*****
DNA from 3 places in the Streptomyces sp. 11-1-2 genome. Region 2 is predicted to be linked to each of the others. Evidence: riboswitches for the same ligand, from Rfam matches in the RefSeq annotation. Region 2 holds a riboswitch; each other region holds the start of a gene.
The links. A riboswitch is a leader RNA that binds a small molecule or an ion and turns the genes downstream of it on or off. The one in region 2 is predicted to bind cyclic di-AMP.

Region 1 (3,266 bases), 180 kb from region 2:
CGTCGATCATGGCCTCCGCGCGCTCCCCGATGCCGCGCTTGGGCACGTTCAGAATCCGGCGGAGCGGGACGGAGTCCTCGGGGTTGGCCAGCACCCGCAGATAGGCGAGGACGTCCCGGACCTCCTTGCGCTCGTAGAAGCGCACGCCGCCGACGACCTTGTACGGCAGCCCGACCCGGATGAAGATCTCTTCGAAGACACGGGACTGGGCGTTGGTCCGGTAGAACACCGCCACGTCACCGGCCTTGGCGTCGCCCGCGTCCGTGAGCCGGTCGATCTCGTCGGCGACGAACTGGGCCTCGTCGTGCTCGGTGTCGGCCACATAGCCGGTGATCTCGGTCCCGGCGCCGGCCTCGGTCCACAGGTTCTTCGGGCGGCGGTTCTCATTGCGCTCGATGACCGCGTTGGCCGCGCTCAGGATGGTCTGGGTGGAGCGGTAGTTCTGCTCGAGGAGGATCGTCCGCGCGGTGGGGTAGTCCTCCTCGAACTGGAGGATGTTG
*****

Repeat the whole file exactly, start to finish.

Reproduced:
DNA from 3 places in the Streptomyces sp. 11-1-2 genome. Region 2 is predicted to be linked to each of the others. Evidence: riboswitches for the same ligand, from Rfam matches in the RefSeq annotation. Region 2 holds a riboswitch; each other region holds the start of a gene.
The links. A riboswitch is a leader RNA that binds a small molecule or an ion and turns the genes downstream of it on or off. The one in region 2 is predicted to bind cyclic di-AMP.

Region 1 (3,266 bases), 180 kb from region 2:
CGTCGATCATGGCCTCCGCGCGCTCCCCGATGCCGCGCTTGGGCACGTTCAGAATCCGGCGGAGCGGGACGGAGTCCTCGGGGTTGGCCAGCACCCGCAGATAGGCGAGGACGTCCCGGACCTCCTTGCGCTCGTAGAAGCGCACGCCGCCGACGACCTTGTACGGCAGCCCGACCCGGATGAAGATCTCTTCGAAGACACGGGACTGGGCGTTGGTCCGGTAGAACACCGCCACGTCACCGGCCTTGGCGTCGCCCGCGTCCGTGAGCCGGTCGATCTCGTCGGCGACGAACTGGGCCTCGTCGTGCTCGGTGTCGGCCACATAGCCGGTGATCTCGGTCCCGGCGCCGGCCTCGGTCCACAGGTTCTTCGGGCGGCGGTTCTCATTGCGCTCGATGACCGCGTTGGCCGCGCTCAGGATGGTCTGGGTGGAGCGGTAGTTCTGCTCGAGGAGGATCGTCCGCGCGGTGGGGTAGTCCTCCTCGAACTGGAGGATGTTG